Council seeks bill to fix rating mistake
The Tasman District Council is backing a local bill to Parliament to close a loophole that leaves it open to rating challenges.
The council created the five-year window when it failed to follow the correct process setting its rates from 2003 to 2008.
At the time, the council passed rates attached to the body of annual plan agenda, rather than ratifying each rate individually.
The Tasman District Council (Validation and Recovery of Certain Rates) Bill will legalise all the council's rates set and money and penalties paid over the period, authorise the council to recover any unpaid rates and ratify the Tata Beach and Ligar Bay stormwater rate.
Tata Beach resident Bob Schmuke said the council's proposed bill showed how vulnerable it was to legal challenges from ratepayers.
If the council's rates had not been set correctly, then taking them was illegal, he said.
He hoped the parliamentary select committee would turn down Tasman's legislative attempt to close the loophole, particularly the stormwater rates, which he said were set illegally when the council established an Urban Drainage Area (UDA) for Tata Beach in 2006.
Mr Schmuke had taken the issue to the Ombudsman after 2006, who found the UDA over Tata Beach and Ligar Bay had not been legally established and stormwater rates should not have been charged.
"The Ombudsman said the decision to adopt an annual plan was not a decision to adopt a rate.
"He said regardless of all the other rates set at the time, the UDA was never legally set in place and therefore the council could never charge rates on it."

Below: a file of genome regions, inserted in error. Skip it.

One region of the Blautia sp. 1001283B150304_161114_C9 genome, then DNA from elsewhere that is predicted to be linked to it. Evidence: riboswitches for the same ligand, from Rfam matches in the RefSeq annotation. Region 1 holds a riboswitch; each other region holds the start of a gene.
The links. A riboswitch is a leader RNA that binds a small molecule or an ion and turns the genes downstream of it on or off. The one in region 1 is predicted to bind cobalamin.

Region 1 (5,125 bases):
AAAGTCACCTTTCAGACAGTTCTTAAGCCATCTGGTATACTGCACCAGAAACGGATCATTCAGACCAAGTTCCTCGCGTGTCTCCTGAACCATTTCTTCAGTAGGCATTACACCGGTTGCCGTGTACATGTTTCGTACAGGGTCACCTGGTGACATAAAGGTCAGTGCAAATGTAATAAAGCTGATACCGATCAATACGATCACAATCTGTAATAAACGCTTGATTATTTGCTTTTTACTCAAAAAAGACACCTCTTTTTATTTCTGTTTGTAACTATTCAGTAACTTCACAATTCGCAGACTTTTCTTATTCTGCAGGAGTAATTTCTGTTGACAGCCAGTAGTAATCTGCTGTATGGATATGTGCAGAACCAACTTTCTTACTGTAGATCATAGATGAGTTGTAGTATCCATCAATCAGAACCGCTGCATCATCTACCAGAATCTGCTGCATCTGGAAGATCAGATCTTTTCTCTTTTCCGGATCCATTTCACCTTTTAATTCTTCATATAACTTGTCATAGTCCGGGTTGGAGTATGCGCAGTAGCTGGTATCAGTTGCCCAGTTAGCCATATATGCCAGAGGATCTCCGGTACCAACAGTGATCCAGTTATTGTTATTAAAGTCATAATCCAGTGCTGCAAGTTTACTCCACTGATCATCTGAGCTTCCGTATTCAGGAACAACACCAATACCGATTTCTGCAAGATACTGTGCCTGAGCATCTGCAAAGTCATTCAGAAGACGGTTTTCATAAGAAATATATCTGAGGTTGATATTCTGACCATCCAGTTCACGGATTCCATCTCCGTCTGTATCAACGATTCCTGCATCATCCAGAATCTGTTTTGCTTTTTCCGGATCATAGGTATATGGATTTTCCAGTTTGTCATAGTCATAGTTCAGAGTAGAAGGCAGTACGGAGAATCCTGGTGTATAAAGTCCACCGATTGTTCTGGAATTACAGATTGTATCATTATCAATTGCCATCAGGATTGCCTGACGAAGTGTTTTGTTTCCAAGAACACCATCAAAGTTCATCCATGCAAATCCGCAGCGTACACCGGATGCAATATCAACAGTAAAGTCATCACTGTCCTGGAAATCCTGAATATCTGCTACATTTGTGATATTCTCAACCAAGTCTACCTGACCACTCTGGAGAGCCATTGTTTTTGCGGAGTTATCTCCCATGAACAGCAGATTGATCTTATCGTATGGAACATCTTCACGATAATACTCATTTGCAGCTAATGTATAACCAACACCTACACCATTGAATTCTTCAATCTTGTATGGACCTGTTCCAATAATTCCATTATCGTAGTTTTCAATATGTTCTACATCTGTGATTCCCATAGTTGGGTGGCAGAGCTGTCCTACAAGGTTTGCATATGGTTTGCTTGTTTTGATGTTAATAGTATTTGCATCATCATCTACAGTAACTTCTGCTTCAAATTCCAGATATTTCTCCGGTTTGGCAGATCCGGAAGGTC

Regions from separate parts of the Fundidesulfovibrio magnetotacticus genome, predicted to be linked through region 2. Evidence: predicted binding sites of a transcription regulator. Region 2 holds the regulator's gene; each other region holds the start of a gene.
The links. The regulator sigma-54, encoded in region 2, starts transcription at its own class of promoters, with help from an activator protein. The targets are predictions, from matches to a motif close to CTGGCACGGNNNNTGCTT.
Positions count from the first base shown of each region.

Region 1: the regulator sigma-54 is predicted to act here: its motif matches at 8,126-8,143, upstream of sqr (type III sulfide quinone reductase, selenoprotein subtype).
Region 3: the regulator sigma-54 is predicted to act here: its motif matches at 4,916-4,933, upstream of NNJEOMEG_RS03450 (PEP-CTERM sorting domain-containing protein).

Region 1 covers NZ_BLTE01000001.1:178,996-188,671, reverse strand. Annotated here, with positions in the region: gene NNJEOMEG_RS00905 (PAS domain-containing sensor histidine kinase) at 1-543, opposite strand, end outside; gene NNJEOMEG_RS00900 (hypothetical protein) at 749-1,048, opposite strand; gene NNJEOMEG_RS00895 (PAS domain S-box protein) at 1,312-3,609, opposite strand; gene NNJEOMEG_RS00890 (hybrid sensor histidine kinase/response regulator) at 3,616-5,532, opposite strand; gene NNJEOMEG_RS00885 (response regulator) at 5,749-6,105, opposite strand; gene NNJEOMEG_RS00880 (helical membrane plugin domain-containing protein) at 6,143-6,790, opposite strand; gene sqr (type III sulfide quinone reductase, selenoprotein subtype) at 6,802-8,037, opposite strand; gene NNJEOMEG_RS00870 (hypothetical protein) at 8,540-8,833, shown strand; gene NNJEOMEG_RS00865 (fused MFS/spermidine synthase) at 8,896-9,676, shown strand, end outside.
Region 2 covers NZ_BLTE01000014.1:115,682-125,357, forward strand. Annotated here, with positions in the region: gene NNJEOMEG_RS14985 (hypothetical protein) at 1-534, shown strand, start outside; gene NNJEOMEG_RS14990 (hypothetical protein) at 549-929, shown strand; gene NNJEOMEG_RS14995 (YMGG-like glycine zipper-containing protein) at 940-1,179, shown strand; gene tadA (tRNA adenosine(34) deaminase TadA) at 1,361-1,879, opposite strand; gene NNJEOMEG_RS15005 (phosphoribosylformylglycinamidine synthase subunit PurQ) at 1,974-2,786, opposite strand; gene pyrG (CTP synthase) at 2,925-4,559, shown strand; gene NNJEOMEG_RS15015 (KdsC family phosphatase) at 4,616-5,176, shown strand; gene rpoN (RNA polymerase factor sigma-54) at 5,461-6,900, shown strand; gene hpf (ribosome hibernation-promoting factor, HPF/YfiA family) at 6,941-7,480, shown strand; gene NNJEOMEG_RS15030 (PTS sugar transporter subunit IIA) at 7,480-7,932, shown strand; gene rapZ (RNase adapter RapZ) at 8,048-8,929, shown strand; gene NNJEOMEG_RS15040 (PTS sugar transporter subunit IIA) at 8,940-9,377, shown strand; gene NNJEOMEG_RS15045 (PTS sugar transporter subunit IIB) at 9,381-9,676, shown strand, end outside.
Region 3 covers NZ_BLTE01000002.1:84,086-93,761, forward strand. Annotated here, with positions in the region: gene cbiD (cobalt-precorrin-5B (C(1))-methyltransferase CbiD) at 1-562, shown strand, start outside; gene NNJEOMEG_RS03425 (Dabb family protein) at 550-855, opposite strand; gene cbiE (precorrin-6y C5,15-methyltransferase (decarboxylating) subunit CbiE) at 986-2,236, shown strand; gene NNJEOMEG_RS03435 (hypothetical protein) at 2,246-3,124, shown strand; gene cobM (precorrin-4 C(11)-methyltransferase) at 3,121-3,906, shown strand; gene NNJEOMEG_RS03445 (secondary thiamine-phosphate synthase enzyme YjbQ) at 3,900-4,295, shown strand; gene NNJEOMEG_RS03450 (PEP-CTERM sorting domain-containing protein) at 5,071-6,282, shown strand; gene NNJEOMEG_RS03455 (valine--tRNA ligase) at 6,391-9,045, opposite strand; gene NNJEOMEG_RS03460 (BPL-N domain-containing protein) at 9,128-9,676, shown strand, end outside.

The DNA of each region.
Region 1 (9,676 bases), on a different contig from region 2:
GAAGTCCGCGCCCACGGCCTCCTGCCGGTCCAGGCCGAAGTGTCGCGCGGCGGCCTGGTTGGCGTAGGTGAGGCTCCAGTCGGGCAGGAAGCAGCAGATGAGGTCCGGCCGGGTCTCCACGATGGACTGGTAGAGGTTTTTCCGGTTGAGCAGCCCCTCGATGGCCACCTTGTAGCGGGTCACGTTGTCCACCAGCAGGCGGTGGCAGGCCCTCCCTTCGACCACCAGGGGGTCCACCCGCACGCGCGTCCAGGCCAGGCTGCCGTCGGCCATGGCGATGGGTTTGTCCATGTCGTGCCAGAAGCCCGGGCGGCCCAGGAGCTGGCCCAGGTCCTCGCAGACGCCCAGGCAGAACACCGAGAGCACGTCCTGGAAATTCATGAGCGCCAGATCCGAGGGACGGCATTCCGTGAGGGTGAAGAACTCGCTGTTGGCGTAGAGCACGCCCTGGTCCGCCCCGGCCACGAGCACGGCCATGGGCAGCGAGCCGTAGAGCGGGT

He had met Tasman District Mayor Richard Kempthorne and chief executive Lindsay McKenzie this month and said they admitted the stormwater rate had been set illegally, he said.
"We never wanted to be an UDA and didn't even know about it until the rates came out. But we've been paying the rate for the last six years and we still don't have stormwater in Tata Beach and Ligar Bay.
"Now [the council] wants to go to Parliament to validate a mistake it made. Why should it have that ability?"
Mr Schmuke estimated the council had spent almost $100,000 on two rounds of legal advice and in taking the bill to Parliament. It should be talking to ratepayers about what they wanted, rather than turning to Parliament to correct its mistakes, he said.
West Coast-Tasman MP Damien O'Connor will meet the Tata Beach-Ligar Bay ratepayers to discuss the matter next Thursday from 9.30am at 178 Cornwall Pl, Tata Beach.
The council's corporate services manager, Murray Staite, said the council accepted a mistake had been made and it needed to be corrected. "This is not just about the stormwater rates for Tata Beach and Ligar Bay. This is all the council's rates."
The rates were set for good reason at the time, Mr Staite said. Only a few ratepayers still owed money from the period and most were not significant.
"We don't really have issues with late or non-payment, but in order to collect them we have to set them correctly."
The local bill was not about "changing anything the council did not agree to, but correcting a technical issue".
The council had spent about $35,000 preparing the bill, another $2000 to process it through Parliament, about $26,000 on its first legal opinion and just over $4500 reimbursing Mr Schmuke's legal costs, he said. He did not have the figure to hand of the cost of the second legal opinion. The bill might be before a select committee early next year, and introduced to Parliament six months later.
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